Writing Amazing Business Reports

Does the idea of writing a business report send a cold shiver of panic down your spine? Or do you feel a general sense of dread?

You’re not alone. Between the outline, the formatting, and trying to make things interesting, it’s likely you don’t get out of bed in the morning excited to put together the monthly sales report.

But things don’t need to be so hard, here are a few tips that’ll help you get your writing (and formatting) juices flowing:

Business Report 101 — The Basics

writing great business reportsBusiness reports mean business, in that, they’re all about the facts. Before you begin constructing the report, you’ll want to carefully consider what you want to communicate.

Write for your audience and determine the type of report you need to create.

Is Your Report Informational or Analytical?

Informational reports are made to present information, not necessarily persuade your CEO to hire more programmers or to take on a small team of freelance writers. These reports serve as a means of sharing information in a cohesive way—documenting cash flow or balance sheets, or presenting research.

Analytical reports present data used to prove a point. These reports may include recommendations, a plan of attack and of course, an analysis of what the dataset reveals.

When you’re ready, start organizing your report into a few sections.

Here is what your report should include:

  • Executive Summary—A standalone statement that covers all points: purpose, main points, your conclusion, and any recommendations.
  • Table of Contents—You can skip this step if the report is relatively short, but longer reports can benefit from a visual outline of the content.
  • Intro—State your purpose, key points, and the basic structure of the report. Tell readers why the report is being written—to solve a problem, increase sales, etc.
  • Body—This is where you’ll present your research, findings, and any graphics or charts that support your point.
  • Conclusion—Summarize main points a final time—following the order said points were made. Should be short, and transition into your recommendations.
  • Recommendations—The recommendations should include risks and benefits, costs, and a path toward practical implementation.

Putting it Together: Fonts & Graphics

Many people opt to use the default font for any type of document—memos, policies, business reports, and others but you want to pay attention to the details because fonts can affect the look and feel of the report.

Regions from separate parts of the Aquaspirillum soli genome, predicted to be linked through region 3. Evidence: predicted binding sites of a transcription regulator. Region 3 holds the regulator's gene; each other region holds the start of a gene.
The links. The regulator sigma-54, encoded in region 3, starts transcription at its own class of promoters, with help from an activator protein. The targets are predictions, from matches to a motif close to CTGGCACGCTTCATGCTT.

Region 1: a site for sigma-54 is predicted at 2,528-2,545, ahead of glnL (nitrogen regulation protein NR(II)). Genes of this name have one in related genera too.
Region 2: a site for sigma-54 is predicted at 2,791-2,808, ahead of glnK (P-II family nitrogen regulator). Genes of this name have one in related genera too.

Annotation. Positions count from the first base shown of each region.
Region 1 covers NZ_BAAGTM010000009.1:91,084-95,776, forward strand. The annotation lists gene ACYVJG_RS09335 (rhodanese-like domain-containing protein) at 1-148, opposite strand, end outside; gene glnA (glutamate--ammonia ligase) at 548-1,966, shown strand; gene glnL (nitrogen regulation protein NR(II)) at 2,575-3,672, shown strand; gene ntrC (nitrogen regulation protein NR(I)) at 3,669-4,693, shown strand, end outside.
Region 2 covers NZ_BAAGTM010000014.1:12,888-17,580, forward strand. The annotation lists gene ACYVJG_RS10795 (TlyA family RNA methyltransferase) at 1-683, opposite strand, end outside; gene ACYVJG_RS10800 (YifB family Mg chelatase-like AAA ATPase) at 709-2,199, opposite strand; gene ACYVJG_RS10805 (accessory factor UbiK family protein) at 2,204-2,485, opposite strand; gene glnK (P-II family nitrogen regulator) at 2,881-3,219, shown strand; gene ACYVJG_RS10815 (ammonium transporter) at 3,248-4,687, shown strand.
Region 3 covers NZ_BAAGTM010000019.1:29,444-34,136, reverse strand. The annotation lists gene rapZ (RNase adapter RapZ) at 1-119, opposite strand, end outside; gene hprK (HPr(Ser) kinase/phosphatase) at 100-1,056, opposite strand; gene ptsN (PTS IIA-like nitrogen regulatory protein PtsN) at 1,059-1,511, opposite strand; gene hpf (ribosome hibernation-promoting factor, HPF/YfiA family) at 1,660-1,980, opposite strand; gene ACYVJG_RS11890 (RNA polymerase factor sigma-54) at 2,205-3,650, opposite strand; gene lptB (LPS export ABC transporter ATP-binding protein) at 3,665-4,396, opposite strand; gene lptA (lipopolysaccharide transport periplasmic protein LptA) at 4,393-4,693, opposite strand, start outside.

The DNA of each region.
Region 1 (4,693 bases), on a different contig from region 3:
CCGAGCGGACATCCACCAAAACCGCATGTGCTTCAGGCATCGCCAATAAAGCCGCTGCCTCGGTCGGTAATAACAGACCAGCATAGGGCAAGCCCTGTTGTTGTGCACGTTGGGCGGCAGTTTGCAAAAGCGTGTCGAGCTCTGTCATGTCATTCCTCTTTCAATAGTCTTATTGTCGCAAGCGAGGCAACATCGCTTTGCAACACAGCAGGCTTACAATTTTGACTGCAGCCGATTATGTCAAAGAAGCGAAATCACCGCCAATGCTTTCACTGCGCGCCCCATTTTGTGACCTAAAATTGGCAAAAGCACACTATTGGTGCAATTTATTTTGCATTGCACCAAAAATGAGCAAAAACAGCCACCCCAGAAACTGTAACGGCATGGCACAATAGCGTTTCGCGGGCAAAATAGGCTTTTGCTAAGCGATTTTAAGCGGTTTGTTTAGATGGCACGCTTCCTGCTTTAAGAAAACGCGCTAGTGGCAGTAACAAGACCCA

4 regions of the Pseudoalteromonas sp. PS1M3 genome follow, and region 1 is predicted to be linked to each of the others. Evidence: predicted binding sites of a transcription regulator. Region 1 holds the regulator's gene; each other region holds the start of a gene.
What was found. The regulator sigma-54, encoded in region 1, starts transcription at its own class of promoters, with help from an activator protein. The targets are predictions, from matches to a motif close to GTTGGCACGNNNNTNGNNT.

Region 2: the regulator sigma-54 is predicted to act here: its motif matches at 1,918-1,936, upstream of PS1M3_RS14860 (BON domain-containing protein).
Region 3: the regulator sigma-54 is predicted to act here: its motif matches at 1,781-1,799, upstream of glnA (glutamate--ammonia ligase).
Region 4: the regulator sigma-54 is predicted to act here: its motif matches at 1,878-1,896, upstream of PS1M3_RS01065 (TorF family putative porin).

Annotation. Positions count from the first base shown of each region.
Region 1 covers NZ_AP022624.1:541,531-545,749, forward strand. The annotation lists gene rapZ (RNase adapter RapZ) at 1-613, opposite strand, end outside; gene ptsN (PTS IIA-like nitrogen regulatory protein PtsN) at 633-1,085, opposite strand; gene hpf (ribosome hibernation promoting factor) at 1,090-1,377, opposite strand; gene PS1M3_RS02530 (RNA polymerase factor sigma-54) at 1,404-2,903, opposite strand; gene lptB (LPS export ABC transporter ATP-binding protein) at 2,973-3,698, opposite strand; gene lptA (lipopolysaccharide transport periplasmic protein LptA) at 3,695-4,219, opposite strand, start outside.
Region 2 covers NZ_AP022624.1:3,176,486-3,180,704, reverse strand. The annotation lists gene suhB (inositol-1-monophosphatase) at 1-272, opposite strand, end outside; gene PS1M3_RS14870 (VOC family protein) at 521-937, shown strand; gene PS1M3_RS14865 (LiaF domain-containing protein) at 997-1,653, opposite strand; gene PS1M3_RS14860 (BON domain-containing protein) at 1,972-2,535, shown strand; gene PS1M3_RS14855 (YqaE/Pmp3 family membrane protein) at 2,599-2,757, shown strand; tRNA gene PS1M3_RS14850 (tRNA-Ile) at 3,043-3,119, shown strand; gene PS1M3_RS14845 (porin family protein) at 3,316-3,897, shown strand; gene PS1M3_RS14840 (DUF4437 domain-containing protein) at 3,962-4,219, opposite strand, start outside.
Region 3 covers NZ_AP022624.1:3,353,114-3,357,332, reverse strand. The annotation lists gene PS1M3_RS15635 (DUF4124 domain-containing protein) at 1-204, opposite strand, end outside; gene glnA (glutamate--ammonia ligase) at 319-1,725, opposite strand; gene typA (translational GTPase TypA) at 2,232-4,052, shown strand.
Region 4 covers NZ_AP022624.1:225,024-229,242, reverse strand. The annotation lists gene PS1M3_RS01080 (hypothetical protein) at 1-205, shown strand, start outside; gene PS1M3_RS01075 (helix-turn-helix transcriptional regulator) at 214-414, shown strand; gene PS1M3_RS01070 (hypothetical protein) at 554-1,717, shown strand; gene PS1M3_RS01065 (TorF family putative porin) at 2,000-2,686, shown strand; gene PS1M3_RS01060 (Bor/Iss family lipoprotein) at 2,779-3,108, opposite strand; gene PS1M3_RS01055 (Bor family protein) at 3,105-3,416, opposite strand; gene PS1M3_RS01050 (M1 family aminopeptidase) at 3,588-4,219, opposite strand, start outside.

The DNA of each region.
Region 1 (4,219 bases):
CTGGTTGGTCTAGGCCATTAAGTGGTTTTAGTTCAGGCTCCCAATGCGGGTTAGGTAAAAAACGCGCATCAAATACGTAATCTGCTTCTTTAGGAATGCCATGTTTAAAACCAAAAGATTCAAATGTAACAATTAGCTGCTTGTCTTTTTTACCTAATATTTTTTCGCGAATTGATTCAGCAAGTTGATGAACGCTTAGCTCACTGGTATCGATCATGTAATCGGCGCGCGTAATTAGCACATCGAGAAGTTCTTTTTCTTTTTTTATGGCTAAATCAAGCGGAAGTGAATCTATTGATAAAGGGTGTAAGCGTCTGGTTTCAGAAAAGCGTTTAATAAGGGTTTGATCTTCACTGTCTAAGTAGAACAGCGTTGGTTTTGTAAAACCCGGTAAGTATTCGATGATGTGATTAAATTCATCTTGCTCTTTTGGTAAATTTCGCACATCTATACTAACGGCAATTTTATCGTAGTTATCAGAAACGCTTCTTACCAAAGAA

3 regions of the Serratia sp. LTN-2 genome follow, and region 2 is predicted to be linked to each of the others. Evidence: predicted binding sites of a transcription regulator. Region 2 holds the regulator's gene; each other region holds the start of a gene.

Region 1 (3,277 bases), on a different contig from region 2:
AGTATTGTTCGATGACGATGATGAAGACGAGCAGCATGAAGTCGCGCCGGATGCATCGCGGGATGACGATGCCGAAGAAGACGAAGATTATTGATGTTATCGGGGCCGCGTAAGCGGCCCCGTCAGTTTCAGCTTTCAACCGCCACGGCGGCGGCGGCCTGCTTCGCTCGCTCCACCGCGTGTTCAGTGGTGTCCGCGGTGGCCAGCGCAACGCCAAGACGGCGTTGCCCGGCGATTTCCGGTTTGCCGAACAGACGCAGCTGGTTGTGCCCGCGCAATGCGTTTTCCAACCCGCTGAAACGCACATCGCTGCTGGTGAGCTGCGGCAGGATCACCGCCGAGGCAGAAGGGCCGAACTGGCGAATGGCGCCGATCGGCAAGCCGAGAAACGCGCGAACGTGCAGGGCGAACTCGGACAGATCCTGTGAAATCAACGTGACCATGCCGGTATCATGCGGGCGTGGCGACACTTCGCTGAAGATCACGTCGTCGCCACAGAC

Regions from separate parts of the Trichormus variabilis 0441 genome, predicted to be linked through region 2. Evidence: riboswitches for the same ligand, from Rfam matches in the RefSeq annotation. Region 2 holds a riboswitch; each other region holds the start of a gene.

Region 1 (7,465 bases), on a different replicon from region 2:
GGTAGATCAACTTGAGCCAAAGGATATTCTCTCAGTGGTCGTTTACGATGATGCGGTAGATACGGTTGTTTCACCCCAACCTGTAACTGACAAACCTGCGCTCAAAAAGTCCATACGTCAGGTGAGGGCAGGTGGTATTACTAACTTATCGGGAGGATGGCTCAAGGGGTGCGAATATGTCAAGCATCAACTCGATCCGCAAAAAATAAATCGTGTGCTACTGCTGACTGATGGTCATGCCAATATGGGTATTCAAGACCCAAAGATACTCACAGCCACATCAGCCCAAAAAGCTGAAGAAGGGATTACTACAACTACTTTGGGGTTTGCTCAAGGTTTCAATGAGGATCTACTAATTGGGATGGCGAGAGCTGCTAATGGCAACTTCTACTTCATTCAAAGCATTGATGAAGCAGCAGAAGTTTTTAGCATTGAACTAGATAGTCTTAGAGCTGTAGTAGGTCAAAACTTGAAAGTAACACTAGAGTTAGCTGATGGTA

Serif v. Sans Serif

Serif font has small lines attached to the end of every character. Sans serif does not. In print, a serif font is easier to read, while sans serif fonts are better suited to the digital space. This isn’t a hard and fast rule.

For example, if you’ll be using the brand’s logo and visuals, pick a font that matches that used in the marketing materials—serif status aside. Formal documents, on the other hand, require a serious font such as Times New Roman.

Naturally, you’ll want to avoid writing in all caps, underlining, bolding or italicizing. These effects are meant to be used sparingly and can make text hard to read when done in excess.

White Space

No matter the font size or the amount of graphics you include, white space is important. It gives the reader some physical room to breathe, punctuating each point with a moment of reflection. A report that reads like a wall of text won’t be read at all.

Instead, limit paragraphs to about 2-3 sentences, not five as your high school English teacher would have you believe.

Graphics

It’s a well-known fact at this point. People in all industries from finance to graphic design believe that graphics, including infographics, can enhance the reading experience, whether they’re engaging with a document online or off.

Keep these points in mind when crafting business report graphics:

  • Colors Matter—In the end, business reports need to be appealing to the target audience. They need to be attractive, but also engaging. Stick to two or three colors, and if possible, stick to the color wheel design principles.
  • Stick to Two or Three Data Points—There’s nothing worse than a graph or chart with too much going on. Don’t drown your audience with a deluge of information. Instead, focus on a few key things that drive your main point home.

Proofread, Proofread, Proofread

Putting pen to paper in order to make a point is just one phase of the writing process.

Edit and proofread your work at least a couple of times, and if possible, get a colleague to review it.

Cut the unnecessary or irrelevant information and avoid using jargon or complicated words. Again, clarity is the name of the game when it comes to writing a successful business report.

Need help with your business writing skills?

From the persuasive report to the informative plan of action, KnowledgeCity’s Writing Business Reports course is the ideal training session for anyone who needs to brush up their written communication tools.  We’ll help you establish the purpose of your report, as well as how to find the voice that best resonates with your target audience.

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